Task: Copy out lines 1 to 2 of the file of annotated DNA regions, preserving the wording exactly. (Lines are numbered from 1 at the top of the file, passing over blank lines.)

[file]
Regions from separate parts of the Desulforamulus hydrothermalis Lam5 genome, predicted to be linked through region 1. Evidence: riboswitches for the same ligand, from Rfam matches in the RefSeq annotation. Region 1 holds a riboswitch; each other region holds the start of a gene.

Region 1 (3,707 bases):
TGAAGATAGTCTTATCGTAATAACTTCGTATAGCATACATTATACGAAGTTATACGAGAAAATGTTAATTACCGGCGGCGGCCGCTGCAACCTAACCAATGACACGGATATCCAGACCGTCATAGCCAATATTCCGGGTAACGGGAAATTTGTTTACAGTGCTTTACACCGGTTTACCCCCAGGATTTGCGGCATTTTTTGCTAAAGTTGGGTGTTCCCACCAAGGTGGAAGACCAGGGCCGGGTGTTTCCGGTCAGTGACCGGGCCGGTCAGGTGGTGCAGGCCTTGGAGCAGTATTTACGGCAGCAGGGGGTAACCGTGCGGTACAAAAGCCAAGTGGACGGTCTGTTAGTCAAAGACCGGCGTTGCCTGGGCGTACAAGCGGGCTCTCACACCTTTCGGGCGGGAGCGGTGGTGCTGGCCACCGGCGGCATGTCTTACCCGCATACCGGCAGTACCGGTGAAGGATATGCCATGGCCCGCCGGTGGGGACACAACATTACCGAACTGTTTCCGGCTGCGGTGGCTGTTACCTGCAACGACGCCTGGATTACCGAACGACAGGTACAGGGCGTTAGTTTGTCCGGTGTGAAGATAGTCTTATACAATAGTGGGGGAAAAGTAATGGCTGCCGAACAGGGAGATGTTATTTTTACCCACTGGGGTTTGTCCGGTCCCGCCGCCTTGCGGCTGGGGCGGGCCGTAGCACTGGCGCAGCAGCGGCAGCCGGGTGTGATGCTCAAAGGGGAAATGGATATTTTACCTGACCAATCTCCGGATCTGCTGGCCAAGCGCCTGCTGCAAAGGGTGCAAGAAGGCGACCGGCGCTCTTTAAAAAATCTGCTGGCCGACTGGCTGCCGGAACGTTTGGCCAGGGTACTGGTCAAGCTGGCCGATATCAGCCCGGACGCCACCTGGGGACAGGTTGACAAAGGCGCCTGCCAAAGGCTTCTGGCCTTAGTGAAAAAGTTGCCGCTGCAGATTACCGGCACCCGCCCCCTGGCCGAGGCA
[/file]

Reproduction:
Regions from separate parts of the Desulforamulus hydrothermalis Lam5 genome, predicted to be linked through region 1. Evidence: riboswitches for the same ligand, from Rfam matches in the RefSeq annotation. Region 1 holds a riboswitch; each other region holds the start of a gene.

Region 1 (3,707 bases):